I scrolled down the listing of the page until I found the Arabidopsis thaliana file. I then right-clicked on the file and chose option "copy link location". To download the file, I open a terminal window (on my Mac computer) and enter:

Check the downloaded file by counting records in the file, checking uniqueness

It's always a good idea when working with data files downloaded from the internet to check their quality, their completeness, along with other assumptions our downstream data pipeline may need to make about the data.

For example, I'm expecting that the file will contain around 1.5 million ESTs. To check this, I can use the simple UNIX utility grep, like so:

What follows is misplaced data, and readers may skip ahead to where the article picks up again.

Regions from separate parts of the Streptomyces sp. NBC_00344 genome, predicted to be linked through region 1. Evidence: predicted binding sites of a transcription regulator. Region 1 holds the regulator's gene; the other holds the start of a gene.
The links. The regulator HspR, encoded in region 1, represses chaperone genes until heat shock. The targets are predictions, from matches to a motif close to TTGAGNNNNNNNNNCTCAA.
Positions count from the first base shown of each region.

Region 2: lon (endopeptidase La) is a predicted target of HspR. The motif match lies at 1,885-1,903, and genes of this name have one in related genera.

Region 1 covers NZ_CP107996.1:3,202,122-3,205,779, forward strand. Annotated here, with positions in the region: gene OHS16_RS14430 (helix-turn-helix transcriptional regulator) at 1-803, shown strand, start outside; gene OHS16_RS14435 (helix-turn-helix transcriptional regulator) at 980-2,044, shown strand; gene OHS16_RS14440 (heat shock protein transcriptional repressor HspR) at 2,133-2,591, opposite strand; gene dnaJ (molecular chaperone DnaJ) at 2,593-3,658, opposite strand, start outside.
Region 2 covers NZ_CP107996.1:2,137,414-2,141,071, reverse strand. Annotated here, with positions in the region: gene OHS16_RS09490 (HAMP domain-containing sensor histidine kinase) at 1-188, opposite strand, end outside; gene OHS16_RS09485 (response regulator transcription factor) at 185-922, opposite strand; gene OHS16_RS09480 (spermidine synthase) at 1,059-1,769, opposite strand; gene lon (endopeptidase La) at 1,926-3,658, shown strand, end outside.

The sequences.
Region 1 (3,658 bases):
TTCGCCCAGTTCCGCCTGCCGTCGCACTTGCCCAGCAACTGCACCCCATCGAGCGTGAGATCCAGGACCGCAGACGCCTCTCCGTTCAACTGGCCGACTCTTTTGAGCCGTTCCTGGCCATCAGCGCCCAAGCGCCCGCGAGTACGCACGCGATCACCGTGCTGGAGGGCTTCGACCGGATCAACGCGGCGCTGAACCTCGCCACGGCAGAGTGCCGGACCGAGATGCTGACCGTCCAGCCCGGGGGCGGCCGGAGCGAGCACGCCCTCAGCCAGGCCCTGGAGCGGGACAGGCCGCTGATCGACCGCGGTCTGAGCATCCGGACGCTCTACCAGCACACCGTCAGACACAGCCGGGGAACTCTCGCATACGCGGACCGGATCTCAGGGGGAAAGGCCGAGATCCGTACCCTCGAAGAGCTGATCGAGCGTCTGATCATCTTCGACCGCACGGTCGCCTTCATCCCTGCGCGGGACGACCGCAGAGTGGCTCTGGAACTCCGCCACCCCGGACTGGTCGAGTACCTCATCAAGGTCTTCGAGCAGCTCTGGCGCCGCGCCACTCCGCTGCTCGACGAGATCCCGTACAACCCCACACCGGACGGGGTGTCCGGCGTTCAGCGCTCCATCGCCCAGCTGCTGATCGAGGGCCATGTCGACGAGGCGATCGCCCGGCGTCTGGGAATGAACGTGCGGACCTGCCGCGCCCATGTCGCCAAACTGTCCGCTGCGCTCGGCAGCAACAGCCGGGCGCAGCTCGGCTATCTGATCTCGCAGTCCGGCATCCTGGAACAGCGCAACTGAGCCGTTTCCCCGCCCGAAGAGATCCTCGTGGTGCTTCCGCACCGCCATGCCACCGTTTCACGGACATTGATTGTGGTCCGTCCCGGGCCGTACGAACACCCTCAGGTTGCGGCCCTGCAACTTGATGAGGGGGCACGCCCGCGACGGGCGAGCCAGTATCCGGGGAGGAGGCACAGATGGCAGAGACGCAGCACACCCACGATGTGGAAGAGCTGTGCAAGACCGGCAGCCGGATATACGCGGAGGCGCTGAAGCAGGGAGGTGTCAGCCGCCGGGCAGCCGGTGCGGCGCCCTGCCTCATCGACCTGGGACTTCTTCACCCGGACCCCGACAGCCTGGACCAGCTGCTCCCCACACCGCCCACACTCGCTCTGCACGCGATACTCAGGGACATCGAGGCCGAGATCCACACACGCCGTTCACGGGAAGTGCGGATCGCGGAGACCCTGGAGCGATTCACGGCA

This works by counting the number of lines that contain the greater-than character (>), the character that signals the start of a new sequence record.

However, is this the correct number? The PlantGDB Web site reported that the version of GenBank they support is the most current, up-to-date version (187) and so this means I ought to be able to query GenBank for the number of Arabidopsis ESTs and get the same result - 1529700.

To check this, I visit the NCBI Web site and search the Taxonomy database for Arabidopsis thaliana. I know from many years experience that the taxonomy database Web page for Arabidopsis (organism id 3702) will display a table reporting the number of different kinds of records available in GenBank for a given species. When I visit the page (see: http://www.ncbi.nlm.nih.gov/Taxonomy/Browser/wwwtax.cgi?id=3702) I observe that the number of ESTs reported is 1,529,700 ESTs.